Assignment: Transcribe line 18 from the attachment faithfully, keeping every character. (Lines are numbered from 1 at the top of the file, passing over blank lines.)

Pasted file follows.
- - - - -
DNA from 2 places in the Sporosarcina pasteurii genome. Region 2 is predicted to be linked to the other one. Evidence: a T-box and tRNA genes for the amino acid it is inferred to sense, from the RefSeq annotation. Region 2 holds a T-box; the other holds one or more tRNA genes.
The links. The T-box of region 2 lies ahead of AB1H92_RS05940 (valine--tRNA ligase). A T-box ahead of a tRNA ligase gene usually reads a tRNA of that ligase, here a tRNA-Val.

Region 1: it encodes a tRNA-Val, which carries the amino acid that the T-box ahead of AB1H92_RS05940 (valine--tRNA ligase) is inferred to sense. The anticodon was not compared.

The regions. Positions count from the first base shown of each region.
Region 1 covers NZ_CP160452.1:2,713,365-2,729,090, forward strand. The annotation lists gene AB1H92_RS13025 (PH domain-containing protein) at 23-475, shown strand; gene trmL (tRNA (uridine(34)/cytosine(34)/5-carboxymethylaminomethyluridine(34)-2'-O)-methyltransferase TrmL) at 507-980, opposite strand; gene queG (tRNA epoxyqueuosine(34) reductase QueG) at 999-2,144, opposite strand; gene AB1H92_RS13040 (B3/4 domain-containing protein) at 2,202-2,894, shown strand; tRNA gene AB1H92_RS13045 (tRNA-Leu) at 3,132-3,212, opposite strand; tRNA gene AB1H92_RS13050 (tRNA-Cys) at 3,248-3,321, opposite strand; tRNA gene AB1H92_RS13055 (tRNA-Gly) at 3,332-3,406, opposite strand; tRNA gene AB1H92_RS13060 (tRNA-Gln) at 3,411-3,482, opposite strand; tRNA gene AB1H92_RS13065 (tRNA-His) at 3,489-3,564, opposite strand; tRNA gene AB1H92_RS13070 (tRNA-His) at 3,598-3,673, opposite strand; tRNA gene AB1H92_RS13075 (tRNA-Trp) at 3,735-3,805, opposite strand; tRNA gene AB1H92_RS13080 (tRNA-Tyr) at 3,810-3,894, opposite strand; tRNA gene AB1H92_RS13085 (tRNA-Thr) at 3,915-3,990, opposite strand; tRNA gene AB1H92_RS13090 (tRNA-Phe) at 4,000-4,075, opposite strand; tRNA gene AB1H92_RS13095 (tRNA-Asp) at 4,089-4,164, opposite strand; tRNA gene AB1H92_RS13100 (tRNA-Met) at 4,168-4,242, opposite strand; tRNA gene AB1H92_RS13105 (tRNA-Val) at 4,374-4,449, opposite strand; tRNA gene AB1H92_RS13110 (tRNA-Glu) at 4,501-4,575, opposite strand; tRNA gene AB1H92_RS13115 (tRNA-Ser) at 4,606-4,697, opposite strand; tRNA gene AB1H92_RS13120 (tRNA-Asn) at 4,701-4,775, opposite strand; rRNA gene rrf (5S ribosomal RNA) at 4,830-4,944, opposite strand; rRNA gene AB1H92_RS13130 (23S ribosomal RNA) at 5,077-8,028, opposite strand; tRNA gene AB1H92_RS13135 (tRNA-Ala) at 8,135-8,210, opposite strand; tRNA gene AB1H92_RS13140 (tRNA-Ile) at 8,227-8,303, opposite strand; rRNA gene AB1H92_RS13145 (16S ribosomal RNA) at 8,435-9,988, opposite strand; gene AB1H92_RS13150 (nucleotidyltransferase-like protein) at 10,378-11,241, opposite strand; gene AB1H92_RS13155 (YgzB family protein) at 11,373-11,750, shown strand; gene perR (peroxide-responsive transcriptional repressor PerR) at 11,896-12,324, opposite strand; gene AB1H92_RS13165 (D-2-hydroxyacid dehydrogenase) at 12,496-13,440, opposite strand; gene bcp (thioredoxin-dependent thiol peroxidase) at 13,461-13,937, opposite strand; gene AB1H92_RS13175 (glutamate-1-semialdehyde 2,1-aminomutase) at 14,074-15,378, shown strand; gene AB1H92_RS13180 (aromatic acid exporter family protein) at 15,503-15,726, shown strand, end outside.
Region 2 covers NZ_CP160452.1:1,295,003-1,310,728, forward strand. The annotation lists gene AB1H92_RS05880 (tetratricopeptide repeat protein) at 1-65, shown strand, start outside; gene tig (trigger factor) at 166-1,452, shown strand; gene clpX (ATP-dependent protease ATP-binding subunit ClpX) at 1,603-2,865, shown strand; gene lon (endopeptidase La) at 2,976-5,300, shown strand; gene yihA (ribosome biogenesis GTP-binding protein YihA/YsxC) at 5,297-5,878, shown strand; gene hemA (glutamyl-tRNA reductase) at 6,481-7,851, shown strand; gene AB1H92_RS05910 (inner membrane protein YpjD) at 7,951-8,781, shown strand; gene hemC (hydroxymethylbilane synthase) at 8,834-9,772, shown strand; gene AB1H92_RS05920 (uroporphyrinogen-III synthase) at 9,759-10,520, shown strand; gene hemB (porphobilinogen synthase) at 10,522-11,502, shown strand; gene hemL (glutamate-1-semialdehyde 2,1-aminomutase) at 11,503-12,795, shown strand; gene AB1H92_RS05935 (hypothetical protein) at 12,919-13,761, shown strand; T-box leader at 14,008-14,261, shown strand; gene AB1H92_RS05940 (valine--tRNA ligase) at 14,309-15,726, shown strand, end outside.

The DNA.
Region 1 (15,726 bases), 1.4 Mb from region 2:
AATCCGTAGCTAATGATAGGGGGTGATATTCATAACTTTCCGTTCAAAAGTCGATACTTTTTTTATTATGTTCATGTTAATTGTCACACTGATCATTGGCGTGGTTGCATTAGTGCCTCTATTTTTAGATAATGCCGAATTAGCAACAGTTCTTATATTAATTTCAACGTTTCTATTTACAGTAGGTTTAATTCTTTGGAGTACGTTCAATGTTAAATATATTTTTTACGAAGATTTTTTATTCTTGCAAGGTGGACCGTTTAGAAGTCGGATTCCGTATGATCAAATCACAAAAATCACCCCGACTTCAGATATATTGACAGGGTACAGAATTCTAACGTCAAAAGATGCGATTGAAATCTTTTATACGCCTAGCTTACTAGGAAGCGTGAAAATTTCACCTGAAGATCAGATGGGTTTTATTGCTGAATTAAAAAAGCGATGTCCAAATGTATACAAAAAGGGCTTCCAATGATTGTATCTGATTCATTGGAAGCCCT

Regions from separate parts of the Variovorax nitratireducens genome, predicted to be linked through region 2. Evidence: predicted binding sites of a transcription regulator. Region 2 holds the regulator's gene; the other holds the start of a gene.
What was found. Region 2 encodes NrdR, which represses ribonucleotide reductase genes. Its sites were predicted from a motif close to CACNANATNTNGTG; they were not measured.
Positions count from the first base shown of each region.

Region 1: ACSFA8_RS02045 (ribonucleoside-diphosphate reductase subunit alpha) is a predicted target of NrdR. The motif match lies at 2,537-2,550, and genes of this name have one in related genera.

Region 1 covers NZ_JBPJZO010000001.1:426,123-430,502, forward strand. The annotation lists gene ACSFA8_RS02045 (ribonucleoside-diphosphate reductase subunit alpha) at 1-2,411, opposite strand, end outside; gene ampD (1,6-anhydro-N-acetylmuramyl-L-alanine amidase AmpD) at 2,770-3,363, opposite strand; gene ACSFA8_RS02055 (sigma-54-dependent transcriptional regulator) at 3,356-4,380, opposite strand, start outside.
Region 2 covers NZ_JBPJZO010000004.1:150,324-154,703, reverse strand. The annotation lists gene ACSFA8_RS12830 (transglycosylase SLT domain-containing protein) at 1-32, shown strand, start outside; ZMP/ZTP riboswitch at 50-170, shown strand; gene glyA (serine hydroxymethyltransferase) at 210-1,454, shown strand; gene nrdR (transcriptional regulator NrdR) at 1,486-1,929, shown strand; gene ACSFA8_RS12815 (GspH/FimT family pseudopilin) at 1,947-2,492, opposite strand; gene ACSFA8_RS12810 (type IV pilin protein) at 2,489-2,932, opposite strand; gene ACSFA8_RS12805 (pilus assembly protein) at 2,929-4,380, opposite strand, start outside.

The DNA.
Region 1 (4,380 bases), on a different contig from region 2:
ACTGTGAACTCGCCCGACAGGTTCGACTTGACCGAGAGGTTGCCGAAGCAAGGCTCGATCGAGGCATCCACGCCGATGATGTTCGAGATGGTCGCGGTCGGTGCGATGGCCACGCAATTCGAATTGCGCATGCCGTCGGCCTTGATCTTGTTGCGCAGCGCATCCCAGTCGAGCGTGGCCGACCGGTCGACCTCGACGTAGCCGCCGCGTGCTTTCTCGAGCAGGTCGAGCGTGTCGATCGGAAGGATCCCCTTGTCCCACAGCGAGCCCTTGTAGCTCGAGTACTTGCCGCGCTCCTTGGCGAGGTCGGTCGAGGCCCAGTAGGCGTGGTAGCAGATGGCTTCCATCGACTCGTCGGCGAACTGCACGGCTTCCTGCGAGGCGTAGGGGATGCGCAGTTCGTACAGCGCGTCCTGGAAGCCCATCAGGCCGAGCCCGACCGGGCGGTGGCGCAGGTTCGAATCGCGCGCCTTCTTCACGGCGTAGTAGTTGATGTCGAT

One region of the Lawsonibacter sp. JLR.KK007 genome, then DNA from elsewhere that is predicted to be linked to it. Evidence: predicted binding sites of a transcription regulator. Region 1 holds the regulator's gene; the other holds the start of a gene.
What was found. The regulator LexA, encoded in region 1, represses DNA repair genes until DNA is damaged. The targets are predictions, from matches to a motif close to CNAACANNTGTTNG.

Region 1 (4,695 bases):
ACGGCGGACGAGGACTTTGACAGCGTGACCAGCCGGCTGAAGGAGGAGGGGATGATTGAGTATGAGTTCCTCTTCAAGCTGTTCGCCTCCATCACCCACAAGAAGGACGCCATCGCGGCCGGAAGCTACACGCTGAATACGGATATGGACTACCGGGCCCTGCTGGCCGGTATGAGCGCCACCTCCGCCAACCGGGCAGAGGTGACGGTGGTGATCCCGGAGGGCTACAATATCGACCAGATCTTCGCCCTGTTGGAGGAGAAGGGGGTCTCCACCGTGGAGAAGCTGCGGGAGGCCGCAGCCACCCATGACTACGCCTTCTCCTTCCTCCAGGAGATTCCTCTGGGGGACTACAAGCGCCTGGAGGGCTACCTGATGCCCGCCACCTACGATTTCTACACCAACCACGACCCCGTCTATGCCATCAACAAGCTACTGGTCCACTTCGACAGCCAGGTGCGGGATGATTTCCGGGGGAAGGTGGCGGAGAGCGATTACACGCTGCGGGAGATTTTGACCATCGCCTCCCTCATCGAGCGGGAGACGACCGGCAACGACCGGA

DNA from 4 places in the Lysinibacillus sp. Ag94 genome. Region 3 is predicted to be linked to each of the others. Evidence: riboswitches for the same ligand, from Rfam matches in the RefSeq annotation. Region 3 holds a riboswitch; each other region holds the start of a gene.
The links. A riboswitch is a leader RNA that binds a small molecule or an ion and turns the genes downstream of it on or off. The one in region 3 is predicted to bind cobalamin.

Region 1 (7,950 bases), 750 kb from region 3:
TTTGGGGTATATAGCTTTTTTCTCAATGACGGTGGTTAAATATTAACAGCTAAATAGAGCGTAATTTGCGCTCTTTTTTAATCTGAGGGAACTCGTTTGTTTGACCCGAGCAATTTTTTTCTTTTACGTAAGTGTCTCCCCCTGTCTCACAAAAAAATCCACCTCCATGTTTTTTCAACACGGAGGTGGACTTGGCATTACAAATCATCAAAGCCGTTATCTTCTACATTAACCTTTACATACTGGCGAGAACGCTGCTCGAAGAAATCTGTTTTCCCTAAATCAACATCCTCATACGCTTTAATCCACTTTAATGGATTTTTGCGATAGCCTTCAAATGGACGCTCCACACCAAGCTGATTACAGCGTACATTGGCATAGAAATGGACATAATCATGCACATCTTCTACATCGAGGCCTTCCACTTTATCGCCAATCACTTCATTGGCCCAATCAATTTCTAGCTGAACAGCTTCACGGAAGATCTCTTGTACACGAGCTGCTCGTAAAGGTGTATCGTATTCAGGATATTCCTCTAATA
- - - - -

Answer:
ACTGTGAACTCGCCCGACAGGTTCGACTTGACCGAGAGGTTGCCGAAGCAAGGCTCGATCGAGGCATCCACGCCGATGATGTTCGAGATGGTCGCGGTCGGTGCGATGGCCACGCAATTCGAATTGCGCATGCCGTCGGCCTTGATCTTGTTGCGCAGCGCATCCCAGTCGAGCGTGGCCGACCGGTCGACCTCGACGTAGCCGCCGCGTGCTTTCTCGAGCAGGTCGAGCGTGTCGATCGGAAGGATCCCCTTGTCCCACAGCGAGCCCTTGTAGCTCGAGTACTTGCCGCGCTCCTTGGCGAGGTCGGTCGAGGCCCAGTAGGCGTGGTAGCAGATGGCTTCCATCGACTCGTCGGCGAACTGCACGGCTTCCTGCGAGGCGTAGGGGATGCGCAGTTCGTACAGCGCGTCCTGGAAGCCCATCAGGCCGAGCCCGACCGGGCGGTGGCGCAGGTTCGAATCGCGCGCCTTCTTCACGGCGTAGTAGTTGATGTCGAT